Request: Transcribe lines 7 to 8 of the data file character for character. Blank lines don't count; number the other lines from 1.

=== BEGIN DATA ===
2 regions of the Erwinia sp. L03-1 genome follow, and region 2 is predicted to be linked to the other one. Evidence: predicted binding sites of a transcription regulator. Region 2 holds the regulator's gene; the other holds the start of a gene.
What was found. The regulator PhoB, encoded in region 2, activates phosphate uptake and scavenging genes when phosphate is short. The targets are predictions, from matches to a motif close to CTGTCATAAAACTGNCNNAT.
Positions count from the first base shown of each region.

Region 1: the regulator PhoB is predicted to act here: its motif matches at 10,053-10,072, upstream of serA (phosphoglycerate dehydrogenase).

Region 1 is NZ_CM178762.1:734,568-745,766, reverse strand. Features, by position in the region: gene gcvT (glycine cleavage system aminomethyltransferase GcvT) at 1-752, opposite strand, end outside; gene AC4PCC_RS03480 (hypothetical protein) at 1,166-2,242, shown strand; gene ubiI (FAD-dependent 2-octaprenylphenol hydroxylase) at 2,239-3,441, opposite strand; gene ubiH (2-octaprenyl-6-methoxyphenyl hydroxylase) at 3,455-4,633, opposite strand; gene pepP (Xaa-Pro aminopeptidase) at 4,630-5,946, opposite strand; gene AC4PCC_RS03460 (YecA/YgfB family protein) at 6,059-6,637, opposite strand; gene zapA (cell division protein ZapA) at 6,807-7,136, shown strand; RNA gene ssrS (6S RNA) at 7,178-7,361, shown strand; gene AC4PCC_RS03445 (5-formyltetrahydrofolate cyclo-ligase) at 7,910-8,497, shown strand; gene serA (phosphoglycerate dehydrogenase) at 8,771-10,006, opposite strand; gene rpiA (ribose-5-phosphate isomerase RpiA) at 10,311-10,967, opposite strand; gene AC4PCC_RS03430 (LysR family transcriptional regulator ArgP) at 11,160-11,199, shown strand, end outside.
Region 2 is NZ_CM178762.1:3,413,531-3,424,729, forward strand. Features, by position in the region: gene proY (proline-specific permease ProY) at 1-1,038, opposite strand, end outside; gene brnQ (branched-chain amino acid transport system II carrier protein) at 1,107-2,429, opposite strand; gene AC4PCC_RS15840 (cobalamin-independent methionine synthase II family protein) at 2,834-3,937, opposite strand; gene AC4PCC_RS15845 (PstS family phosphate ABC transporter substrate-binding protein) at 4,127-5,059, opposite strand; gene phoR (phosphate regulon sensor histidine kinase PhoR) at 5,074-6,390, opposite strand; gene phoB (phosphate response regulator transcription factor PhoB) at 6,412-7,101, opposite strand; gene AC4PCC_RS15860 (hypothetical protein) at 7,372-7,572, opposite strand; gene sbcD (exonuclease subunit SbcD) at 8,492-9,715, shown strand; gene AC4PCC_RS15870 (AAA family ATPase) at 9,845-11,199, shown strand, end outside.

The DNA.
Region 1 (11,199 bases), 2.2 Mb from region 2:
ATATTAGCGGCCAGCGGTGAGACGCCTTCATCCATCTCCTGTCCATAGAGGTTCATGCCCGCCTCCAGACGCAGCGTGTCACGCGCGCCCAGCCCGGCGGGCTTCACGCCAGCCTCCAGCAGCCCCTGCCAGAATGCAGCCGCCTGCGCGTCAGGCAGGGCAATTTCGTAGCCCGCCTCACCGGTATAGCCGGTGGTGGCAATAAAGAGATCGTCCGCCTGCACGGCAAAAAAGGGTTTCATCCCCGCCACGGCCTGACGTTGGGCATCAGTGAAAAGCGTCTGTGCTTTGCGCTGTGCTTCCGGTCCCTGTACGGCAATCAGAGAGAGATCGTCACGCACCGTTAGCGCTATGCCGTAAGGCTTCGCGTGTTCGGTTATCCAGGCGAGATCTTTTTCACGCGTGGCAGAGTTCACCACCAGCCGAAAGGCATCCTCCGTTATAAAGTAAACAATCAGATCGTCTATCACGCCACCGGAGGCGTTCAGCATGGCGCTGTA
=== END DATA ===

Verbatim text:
The DNA.
Region 1 (11,199 bases), 2.2 Mb from region 2: